The Aristocratic, Vancouver, Canada 1952 | Vintage Menu Art - cover
The Aristocratic, Vancouver, Canada 1952 | Vintage Menu Art - food menu

The Aristocratic, Vancouver, Canada 1952

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Product Description

This dapper little man in top hat, tuxedo and monocle was Ritsy, the mascot of The Aristocratic drive-in restaurant chain.

The idea for The Aristocratic was born in 1928 when baker Frank Hunter, who sold hamburger buns to diners, realized he could make bigger profits if he made whole hamburgers himself.

The Aristocratic was born and became a prestige restaurant drive-in chain in Vancouver, Canada with twelve locations operating between the 1930s and the 1960s. Ritsy was depicted in a striking 10ft high neon sign above the original restaurant with his arm going up and down and the light he was holding flashing on and off.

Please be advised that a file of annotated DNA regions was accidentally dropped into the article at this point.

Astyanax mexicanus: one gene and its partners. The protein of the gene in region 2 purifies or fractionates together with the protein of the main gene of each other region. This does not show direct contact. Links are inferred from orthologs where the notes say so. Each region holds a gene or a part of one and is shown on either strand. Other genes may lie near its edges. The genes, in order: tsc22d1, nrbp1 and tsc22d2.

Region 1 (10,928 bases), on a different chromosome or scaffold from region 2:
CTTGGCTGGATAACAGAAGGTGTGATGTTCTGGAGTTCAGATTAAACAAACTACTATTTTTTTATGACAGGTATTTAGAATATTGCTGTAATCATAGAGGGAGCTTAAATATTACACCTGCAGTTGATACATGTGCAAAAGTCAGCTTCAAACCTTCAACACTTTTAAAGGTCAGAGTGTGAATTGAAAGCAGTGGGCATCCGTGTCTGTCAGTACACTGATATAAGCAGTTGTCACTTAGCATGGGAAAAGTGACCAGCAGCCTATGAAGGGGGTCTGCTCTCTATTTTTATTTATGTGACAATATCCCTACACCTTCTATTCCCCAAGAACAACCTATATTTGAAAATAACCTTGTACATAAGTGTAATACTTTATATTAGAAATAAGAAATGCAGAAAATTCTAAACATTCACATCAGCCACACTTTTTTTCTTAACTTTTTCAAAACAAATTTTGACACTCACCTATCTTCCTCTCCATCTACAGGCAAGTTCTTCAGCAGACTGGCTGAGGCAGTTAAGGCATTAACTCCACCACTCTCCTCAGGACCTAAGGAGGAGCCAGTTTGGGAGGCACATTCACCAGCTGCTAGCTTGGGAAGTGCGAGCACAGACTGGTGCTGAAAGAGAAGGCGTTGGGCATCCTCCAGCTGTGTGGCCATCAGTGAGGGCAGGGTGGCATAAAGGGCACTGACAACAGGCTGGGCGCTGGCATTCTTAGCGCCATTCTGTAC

Of course, the Aristocratic name was a joke because these were not fancy places. One customer recalls a fearsome waitress with tattoos who ran the horseshoe-shaped counter at one of the Aristocrats. “If she liked you, she’d take a drag off your cigarette while she was running around serving coffee,’ the customer fondly recalled.

The Aristocratic fell victim to changing culinary tastes and locations began to close, with the last restaurant shutting down in 1983.

The Ritsy neon sign was saved as an historical artifact and donated to Vancouver Museum.

Courtesy Private Collection.

Gallery quality Giclée print on natural white, matte, 100% cotton rag, acid and lignin free archival paper using Epson K3 archival inks. Custom printed with border for matting and framing.
All printed in USA.

Each order includes a print of the interior menu.

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